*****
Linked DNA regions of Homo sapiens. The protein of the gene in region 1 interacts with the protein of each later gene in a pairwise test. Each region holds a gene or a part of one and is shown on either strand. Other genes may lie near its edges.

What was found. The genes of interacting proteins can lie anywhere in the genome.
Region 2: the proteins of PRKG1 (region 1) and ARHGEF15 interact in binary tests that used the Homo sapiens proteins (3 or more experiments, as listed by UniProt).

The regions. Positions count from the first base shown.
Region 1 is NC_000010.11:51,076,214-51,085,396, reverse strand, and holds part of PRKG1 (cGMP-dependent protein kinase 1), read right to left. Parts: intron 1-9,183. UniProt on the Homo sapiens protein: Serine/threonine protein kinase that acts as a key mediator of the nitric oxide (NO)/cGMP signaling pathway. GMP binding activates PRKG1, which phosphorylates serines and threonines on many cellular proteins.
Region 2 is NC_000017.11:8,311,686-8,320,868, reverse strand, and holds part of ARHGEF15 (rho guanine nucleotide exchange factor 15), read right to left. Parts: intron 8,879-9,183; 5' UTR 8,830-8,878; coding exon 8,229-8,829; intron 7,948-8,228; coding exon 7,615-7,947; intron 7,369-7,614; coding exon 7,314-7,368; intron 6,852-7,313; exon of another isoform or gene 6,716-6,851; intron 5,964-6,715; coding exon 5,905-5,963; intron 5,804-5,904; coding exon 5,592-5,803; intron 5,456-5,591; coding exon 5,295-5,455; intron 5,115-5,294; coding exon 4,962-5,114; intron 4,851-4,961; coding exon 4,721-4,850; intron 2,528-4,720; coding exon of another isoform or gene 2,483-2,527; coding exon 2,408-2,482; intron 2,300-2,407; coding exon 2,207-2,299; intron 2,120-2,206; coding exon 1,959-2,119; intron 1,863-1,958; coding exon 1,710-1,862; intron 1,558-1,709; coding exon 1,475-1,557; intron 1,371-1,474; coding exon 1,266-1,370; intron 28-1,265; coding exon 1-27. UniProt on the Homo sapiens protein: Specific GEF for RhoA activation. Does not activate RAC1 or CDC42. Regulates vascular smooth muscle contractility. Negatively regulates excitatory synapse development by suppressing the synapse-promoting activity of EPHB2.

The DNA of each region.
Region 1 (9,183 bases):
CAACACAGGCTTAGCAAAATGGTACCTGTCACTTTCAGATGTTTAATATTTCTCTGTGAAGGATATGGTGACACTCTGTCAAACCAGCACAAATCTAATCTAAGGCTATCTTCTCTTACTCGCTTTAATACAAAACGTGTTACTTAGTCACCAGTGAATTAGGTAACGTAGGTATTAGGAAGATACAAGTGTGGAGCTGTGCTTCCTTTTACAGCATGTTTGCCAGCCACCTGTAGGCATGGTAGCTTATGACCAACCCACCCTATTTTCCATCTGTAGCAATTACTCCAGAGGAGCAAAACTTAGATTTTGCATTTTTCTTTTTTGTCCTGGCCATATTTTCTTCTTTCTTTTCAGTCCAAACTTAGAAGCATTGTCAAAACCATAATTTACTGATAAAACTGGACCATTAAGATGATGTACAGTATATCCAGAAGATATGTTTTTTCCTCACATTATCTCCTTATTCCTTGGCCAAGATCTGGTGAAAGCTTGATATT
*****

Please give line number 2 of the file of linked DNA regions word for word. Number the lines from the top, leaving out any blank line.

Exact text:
What was found. The genes of interacting proteins can lie anywhere in the genome.